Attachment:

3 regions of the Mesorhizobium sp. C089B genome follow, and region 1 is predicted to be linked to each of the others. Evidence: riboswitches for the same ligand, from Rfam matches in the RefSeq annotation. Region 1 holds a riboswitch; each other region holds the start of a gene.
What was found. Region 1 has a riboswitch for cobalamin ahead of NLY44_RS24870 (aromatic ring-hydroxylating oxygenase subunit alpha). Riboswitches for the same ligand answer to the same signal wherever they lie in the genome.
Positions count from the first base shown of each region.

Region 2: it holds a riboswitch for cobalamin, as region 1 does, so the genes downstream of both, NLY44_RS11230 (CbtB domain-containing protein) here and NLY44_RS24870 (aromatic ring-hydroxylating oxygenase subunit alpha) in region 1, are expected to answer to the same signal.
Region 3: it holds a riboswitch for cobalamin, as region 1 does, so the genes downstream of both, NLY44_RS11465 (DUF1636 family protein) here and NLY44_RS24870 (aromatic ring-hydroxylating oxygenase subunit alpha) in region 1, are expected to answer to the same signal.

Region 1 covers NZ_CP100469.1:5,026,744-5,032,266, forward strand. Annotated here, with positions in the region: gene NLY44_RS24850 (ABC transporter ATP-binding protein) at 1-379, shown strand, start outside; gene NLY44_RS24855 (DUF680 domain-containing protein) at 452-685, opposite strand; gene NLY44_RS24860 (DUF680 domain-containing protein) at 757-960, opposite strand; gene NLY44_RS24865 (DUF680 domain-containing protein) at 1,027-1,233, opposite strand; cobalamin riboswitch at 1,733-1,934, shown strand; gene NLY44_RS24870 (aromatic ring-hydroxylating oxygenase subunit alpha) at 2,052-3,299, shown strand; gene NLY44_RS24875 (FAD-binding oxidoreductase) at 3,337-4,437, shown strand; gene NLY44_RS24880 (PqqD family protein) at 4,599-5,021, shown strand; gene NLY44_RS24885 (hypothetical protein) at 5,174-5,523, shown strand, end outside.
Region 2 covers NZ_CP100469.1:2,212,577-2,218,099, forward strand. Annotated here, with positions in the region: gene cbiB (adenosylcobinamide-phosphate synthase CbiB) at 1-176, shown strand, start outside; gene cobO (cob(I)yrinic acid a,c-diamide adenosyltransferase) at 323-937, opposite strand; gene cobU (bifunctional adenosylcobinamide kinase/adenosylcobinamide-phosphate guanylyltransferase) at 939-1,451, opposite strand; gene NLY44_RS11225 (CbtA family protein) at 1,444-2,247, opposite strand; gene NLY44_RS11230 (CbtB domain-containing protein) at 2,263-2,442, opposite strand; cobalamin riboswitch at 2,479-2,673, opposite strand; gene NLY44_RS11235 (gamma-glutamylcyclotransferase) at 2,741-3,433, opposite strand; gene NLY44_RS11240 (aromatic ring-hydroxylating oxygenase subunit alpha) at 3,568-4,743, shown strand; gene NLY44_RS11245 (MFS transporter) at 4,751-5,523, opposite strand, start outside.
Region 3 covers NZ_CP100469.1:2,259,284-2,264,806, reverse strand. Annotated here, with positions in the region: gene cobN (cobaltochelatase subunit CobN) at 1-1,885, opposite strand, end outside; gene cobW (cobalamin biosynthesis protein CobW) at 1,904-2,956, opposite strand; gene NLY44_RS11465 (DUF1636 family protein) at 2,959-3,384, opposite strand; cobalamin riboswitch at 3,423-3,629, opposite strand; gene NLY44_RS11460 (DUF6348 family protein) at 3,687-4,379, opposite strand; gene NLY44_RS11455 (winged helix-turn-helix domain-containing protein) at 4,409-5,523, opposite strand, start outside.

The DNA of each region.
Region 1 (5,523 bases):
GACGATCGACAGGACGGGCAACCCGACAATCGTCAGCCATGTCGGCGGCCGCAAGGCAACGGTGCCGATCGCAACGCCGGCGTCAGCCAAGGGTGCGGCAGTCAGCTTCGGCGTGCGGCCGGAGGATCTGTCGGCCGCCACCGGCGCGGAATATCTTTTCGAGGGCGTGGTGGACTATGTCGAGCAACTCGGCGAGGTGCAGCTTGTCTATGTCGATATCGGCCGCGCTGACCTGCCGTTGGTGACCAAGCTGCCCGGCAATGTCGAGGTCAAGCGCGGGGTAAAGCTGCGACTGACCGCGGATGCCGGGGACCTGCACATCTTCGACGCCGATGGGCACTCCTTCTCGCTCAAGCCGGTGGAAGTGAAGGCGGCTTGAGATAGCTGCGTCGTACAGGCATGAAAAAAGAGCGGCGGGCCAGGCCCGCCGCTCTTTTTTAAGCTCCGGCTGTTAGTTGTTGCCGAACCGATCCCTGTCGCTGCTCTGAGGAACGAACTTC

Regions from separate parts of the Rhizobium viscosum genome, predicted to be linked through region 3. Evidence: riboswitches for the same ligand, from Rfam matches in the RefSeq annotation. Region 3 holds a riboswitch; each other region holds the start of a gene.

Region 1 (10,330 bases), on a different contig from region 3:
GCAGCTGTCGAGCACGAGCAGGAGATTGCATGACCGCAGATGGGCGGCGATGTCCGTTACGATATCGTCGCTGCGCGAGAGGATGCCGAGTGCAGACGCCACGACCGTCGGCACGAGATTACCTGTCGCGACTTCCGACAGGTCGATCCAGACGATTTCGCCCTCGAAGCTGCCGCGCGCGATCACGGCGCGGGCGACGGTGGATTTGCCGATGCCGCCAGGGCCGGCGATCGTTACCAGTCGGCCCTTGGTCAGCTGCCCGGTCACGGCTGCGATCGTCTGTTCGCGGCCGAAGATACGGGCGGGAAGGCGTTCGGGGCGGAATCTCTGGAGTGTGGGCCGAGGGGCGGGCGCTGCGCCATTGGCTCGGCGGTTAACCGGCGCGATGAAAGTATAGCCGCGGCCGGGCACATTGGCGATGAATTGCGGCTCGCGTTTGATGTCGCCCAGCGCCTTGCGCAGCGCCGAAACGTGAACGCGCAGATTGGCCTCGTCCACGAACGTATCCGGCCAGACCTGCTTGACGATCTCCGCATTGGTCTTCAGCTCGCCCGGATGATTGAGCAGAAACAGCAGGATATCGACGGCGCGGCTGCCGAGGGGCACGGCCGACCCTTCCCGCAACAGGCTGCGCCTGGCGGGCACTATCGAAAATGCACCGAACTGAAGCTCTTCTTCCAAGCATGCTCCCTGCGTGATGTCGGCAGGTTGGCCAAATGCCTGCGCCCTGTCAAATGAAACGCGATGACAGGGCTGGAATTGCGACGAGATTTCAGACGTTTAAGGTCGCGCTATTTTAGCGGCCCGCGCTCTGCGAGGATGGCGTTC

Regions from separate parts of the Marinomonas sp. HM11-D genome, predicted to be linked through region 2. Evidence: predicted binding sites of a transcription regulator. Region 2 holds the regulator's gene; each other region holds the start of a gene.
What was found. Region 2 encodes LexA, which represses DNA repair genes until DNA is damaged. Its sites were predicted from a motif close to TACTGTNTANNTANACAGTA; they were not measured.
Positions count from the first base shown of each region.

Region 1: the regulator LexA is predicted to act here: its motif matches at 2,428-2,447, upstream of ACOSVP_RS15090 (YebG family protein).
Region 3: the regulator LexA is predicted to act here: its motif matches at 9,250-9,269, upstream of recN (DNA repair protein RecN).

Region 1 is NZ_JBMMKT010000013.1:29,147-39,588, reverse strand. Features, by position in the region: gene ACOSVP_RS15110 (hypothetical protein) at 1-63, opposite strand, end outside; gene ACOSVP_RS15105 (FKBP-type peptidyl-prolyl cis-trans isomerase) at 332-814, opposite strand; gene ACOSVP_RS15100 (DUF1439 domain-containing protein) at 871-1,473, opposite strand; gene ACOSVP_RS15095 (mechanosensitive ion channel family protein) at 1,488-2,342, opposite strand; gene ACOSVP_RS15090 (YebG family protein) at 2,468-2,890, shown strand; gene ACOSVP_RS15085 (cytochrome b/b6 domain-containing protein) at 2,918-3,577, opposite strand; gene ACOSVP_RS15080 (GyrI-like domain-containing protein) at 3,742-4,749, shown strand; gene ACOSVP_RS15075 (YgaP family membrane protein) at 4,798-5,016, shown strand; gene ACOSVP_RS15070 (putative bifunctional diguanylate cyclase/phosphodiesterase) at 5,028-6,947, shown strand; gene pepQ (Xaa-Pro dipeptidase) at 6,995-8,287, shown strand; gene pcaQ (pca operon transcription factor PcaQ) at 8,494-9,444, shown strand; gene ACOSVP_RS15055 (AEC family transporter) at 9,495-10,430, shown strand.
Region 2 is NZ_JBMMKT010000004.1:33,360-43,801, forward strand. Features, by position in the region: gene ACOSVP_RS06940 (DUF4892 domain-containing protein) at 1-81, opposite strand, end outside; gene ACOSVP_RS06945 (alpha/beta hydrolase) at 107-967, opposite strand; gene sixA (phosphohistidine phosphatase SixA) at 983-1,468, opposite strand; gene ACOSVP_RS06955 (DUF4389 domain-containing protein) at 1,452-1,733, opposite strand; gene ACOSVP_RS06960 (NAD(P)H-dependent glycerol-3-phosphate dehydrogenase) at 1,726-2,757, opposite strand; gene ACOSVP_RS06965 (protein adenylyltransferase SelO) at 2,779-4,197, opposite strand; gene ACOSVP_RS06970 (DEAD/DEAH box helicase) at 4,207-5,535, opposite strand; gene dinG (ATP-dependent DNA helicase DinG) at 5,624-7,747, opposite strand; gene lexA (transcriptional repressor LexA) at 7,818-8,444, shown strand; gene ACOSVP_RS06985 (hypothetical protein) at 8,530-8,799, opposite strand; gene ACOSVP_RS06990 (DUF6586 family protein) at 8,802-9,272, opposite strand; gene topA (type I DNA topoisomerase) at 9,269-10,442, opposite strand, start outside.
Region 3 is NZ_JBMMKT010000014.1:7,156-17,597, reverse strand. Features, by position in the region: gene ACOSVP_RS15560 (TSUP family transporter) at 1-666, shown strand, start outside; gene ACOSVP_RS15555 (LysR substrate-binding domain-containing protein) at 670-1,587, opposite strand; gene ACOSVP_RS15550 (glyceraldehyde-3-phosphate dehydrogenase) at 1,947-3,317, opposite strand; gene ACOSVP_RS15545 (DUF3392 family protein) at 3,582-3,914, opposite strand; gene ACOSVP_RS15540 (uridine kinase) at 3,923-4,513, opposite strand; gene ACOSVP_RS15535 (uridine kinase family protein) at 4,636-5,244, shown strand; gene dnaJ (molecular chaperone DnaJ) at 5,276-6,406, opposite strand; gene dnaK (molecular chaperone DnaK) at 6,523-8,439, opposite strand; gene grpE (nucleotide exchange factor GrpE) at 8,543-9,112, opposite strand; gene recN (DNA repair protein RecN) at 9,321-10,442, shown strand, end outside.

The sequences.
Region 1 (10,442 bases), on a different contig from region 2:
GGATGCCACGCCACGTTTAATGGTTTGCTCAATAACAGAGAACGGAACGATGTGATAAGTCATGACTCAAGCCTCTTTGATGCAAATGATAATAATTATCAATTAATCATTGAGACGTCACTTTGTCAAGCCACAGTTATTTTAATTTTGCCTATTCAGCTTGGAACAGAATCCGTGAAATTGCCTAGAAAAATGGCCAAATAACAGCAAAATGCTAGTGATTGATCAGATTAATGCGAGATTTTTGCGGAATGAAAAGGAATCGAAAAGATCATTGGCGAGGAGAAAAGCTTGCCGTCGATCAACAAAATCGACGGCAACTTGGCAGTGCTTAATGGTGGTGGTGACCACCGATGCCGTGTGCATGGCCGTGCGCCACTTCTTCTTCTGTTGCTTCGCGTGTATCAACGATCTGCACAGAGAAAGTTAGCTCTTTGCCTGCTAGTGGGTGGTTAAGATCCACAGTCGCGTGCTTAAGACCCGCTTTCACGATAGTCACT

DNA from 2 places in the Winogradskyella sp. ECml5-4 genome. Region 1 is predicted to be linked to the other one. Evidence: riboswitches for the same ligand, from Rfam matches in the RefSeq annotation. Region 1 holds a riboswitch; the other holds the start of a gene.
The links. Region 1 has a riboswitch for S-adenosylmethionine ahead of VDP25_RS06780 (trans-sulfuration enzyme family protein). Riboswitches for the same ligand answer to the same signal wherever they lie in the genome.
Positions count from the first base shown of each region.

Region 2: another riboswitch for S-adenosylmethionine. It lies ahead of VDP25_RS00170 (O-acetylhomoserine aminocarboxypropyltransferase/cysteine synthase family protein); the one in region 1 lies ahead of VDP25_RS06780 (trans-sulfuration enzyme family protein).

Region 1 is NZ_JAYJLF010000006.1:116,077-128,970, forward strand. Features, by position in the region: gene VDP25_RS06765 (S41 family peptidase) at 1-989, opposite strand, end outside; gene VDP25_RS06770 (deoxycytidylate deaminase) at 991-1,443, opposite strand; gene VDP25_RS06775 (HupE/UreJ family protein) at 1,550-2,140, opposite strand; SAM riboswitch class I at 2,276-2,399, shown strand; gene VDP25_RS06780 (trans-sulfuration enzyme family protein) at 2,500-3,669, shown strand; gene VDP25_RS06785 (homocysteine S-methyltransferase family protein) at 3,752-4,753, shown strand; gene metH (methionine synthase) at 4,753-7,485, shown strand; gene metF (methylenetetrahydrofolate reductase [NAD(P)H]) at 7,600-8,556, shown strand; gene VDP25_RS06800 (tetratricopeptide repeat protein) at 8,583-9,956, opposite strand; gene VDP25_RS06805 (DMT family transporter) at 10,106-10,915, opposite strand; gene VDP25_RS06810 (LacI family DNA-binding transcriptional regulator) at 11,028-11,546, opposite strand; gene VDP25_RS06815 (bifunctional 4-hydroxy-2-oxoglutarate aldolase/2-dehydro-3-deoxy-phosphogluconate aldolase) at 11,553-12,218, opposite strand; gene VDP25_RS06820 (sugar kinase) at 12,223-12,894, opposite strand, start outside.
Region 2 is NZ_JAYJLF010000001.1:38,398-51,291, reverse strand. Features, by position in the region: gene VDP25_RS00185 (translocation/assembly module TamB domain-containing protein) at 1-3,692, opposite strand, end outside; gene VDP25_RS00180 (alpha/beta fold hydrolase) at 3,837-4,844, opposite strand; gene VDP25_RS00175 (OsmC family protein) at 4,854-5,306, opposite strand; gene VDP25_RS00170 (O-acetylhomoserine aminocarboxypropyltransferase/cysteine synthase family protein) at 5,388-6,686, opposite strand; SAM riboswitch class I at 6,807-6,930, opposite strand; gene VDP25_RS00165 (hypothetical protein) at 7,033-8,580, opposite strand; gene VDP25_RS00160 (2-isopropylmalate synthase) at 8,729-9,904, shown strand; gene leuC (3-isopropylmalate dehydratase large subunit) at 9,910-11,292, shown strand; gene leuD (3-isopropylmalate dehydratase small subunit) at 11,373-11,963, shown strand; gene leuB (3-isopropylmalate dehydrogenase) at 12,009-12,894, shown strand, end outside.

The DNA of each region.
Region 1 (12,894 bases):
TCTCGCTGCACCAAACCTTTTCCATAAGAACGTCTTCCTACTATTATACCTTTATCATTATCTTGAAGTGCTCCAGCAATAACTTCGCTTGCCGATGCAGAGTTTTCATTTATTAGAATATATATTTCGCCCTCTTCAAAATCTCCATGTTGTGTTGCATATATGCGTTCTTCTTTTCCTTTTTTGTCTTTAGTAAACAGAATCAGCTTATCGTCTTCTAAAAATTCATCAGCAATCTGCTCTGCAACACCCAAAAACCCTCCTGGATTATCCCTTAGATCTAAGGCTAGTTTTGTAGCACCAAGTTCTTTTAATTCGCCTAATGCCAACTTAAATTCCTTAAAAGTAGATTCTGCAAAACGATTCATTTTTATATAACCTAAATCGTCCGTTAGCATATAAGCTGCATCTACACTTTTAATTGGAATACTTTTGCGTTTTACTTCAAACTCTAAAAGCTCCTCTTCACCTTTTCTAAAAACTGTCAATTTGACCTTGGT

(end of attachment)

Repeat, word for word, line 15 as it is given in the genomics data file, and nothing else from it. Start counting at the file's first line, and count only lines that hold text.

Regions from separate parts of the Marinomonas sp. HM11-D genome, predicted to be linked through region 2. Evidence: predicted binding sites of a transcription regulator. Region 2 holds the regulator's gene; each other region holds the start of a gene.